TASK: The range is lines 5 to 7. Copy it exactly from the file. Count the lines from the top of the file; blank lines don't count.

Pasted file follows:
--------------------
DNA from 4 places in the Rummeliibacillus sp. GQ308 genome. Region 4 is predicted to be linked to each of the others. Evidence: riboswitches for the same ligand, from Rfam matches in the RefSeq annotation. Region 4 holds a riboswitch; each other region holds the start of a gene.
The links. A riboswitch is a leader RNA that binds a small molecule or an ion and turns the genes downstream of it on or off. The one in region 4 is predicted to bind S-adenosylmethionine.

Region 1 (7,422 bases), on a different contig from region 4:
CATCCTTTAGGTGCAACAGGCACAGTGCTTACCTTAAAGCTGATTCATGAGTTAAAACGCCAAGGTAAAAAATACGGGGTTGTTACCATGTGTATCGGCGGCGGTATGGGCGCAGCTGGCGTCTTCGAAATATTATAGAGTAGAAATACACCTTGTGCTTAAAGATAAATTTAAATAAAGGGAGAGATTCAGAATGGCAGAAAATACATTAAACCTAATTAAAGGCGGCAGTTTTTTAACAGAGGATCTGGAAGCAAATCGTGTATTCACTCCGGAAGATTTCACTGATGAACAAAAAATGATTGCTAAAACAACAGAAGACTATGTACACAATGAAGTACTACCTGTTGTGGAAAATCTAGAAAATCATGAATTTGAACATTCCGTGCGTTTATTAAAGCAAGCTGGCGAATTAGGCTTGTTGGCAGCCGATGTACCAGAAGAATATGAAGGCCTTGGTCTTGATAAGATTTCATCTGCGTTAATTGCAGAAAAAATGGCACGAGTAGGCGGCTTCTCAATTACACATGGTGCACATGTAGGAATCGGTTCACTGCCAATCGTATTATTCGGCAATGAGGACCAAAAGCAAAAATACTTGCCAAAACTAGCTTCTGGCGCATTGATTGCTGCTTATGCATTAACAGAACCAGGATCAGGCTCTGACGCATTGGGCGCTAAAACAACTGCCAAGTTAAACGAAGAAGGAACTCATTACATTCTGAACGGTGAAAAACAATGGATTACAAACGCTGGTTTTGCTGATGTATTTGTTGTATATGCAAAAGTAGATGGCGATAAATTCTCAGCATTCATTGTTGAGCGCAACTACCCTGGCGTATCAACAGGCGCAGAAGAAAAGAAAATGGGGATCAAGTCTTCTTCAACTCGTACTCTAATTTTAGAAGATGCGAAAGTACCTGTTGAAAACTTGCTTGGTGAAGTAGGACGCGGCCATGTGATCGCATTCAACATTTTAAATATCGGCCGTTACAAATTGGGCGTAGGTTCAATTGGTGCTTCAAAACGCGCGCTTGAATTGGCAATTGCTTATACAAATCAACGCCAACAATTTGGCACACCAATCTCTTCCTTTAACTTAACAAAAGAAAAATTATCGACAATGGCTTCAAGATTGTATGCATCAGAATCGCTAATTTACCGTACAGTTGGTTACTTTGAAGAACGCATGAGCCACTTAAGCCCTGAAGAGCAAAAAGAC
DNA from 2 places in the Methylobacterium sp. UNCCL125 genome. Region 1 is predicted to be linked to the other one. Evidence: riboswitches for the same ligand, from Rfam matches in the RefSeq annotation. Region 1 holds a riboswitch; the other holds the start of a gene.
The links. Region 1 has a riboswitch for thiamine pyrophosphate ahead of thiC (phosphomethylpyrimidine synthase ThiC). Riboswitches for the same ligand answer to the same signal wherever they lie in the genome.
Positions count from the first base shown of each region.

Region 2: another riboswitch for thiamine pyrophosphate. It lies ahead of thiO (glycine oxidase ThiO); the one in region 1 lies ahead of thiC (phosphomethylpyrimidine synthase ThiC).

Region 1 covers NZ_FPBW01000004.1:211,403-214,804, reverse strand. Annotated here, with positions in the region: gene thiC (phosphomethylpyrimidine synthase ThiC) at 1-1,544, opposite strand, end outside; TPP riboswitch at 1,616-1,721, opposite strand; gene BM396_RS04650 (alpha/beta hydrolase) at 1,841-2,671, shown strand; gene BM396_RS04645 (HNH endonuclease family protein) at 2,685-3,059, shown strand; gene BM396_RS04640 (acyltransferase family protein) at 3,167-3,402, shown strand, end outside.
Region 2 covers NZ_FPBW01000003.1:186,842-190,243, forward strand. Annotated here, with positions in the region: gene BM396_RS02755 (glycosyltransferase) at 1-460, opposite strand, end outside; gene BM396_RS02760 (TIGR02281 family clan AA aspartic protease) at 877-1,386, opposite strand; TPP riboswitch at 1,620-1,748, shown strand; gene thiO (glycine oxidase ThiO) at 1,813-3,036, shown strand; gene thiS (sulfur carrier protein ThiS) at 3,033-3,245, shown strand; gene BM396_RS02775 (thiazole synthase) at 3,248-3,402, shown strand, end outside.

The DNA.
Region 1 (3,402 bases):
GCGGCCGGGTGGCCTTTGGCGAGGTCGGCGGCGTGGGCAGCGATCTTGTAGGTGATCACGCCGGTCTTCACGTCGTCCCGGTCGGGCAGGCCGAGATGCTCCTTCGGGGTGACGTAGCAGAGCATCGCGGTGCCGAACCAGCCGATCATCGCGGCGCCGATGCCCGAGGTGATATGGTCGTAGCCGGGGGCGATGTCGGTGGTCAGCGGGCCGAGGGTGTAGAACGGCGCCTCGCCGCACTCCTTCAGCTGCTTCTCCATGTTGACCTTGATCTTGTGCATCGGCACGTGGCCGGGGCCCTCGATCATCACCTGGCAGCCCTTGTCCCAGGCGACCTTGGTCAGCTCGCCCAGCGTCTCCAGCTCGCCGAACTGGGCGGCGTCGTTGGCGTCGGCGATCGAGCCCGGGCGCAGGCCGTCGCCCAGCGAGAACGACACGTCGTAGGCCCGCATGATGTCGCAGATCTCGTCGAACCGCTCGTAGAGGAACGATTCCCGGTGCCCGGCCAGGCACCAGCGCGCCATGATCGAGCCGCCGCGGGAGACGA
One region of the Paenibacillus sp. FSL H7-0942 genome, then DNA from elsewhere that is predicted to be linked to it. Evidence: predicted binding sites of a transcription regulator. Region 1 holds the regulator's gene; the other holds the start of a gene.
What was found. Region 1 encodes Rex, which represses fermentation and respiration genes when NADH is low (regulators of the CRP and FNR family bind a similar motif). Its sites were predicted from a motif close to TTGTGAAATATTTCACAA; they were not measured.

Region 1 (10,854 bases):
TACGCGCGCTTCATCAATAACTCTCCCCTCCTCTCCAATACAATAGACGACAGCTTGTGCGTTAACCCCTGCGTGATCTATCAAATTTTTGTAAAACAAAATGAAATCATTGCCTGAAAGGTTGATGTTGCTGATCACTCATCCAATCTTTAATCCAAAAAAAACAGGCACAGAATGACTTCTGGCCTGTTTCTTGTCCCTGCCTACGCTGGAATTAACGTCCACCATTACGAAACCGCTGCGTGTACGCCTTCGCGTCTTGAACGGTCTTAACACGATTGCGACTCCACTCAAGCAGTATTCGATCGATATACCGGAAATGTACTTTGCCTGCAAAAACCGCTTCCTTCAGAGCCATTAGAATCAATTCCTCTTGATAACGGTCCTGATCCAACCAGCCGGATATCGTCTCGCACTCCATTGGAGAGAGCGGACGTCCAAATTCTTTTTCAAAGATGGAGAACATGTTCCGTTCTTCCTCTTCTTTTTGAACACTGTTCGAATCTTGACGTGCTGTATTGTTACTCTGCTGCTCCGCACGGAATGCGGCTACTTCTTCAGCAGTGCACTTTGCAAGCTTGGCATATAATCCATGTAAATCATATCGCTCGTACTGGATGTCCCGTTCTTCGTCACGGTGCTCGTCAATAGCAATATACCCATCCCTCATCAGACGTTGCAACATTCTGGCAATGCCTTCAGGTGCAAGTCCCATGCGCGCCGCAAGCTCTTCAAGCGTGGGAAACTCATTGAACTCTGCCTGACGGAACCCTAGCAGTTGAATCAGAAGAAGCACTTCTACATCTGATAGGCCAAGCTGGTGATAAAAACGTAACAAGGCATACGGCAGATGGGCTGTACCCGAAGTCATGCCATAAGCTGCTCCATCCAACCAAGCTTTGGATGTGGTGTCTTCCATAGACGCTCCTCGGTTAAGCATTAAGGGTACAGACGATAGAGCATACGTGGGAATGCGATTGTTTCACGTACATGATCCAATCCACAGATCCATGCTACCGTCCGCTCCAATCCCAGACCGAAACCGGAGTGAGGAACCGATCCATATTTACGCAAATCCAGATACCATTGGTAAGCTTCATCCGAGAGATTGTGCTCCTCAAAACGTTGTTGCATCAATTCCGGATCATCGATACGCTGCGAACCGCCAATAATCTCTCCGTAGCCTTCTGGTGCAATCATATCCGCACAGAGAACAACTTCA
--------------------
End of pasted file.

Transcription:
DNA from 2 places in the Methylobacterium sp. UNCCL125 genome. Region 1 is predicted to be linked to the other one. Evidence: riboswitches for the same ligand, from Rfam matches in the RefSeq annotation. Region 1 holds a riboswitch; the other holds the start of a gene.
The links. Region 1 has a riboswitch for thiamine pyrophosphate ahead of thiC (phosphomethylpyrimidine synthase ThiC). Riboswitches for the same ligand answer to the same signal wherever they lie in the genome.
Positions count from the first base shown of each region.